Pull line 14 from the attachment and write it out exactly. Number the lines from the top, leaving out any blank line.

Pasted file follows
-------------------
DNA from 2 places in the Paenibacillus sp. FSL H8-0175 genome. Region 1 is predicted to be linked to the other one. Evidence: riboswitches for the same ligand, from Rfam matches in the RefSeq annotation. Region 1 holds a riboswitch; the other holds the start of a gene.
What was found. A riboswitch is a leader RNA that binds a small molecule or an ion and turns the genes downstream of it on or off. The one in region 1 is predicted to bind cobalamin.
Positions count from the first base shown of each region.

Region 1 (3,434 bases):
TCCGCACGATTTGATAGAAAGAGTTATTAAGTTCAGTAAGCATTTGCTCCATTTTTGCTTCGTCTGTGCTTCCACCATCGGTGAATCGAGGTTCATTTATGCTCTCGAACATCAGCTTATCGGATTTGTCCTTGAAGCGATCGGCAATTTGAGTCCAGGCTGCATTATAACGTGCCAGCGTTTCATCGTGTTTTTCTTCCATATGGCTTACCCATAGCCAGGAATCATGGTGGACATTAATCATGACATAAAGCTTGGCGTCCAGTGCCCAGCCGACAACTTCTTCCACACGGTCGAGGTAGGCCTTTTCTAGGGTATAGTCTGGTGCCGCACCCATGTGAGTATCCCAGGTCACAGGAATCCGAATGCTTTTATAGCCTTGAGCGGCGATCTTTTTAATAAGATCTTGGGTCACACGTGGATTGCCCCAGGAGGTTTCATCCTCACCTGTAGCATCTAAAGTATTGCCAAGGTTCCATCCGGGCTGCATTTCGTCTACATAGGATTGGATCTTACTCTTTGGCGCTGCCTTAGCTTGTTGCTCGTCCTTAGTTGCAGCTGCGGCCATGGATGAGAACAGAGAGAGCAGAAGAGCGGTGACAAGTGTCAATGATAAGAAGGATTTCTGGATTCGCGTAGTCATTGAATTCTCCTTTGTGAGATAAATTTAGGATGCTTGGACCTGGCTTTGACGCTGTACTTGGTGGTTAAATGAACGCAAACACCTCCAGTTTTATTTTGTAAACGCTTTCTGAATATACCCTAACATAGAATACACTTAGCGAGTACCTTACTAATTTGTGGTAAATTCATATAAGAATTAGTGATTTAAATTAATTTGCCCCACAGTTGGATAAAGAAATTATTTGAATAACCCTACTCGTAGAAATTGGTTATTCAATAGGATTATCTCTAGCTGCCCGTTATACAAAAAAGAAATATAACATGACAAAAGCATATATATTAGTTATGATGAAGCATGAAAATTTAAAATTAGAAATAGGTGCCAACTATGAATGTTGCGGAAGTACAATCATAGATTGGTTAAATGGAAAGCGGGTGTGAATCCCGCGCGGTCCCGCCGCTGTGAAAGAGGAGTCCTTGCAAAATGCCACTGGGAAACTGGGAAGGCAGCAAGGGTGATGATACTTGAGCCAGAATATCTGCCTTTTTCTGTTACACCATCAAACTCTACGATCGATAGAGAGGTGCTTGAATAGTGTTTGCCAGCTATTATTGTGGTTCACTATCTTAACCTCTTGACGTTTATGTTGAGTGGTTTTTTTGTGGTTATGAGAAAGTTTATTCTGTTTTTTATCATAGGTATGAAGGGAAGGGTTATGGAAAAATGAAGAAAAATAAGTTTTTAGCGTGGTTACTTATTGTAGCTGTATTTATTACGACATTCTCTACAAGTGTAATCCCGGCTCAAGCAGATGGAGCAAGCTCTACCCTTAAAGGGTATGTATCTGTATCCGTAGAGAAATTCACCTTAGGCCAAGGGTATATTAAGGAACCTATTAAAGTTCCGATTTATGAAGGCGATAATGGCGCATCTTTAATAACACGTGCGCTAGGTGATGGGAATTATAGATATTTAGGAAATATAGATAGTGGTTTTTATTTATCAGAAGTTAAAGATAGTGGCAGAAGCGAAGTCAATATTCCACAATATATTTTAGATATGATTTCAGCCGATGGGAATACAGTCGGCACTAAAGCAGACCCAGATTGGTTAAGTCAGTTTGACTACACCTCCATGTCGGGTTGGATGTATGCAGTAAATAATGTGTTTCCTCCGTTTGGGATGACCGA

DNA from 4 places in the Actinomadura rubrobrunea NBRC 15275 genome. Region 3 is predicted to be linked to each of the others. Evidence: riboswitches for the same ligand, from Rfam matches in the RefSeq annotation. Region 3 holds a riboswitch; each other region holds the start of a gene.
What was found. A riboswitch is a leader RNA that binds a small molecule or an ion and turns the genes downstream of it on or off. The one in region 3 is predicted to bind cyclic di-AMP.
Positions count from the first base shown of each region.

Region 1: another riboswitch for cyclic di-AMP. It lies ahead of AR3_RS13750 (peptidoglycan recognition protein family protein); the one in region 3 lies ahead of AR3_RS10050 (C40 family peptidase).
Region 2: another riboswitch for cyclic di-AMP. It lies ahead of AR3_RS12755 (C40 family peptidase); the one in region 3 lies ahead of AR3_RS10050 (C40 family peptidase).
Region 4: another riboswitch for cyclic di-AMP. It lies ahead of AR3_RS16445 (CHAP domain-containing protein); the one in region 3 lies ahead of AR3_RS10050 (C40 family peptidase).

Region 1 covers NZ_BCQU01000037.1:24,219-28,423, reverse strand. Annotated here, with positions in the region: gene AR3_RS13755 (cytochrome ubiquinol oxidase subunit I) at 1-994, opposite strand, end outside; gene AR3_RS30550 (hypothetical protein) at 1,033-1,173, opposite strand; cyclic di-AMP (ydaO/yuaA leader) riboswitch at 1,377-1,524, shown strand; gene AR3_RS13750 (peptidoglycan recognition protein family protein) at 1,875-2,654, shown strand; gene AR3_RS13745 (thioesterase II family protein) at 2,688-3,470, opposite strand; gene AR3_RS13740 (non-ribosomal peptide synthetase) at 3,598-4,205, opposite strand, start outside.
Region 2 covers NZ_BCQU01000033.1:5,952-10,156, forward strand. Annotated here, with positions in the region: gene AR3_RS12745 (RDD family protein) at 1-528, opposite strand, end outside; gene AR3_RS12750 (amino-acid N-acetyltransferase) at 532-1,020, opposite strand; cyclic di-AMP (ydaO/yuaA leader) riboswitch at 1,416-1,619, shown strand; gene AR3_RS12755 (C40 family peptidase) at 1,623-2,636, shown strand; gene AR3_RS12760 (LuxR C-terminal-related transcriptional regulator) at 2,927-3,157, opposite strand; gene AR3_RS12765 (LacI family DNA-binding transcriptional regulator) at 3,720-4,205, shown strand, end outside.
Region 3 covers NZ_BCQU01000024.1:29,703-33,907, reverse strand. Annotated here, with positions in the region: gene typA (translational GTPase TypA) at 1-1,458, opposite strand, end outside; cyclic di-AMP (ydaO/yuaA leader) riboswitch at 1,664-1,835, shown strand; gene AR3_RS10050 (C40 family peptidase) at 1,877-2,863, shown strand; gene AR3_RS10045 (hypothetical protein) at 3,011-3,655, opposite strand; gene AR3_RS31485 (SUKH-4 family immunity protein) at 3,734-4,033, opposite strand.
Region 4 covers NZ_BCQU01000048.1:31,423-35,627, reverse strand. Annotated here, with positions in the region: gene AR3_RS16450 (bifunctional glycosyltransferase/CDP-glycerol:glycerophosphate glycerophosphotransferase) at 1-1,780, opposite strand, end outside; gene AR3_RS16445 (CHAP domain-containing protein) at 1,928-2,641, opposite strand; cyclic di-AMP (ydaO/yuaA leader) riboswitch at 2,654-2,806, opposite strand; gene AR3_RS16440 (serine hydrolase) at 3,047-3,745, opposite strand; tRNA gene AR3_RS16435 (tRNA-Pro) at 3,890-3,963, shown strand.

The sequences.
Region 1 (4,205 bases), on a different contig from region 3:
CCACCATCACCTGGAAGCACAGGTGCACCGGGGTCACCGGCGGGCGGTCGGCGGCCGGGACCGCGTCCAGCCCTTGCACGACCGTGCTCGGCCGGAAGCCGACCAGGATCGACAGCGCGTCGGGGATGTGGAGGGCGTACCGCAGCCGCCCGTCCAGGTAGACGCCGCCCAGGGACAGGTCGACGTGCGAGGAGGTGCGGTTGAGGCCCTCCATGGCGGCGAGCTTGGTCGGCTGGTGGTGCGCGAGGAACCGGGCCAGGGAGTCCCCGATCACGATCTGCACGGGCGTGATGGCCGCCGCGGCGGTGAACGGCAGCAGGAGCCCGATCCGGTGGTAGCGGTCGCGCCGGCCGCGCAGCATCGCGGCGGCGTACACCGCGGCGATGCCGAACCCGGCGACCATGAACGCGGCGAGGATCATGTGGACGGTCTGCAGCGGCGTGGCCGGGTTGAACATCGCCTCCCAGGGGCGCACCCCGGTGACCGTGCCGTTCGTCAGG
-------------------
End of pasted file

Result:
Region 3 covers NZ_BCQU01000024.1:29,703-33,907, reverse strand. Annotated here, with positions in the region: gene typA (translational GTPase TypA) at 1-1,458, opposite strand, end outside; cyclic di-AMP (ydaO/yuaA leader) riboswitch at 1,664-1,835, shown strand; gene AR3_RS10050 (C40 family peptidase) at 1,877-2,863, shown strand; gene AR3_RS10045 (hypothetical protein) at 3,011-3,655, opposite strand; gene AR3_RS31485 (SUKH-4 family immunity protein) at 3,734-4,033, opposite strand.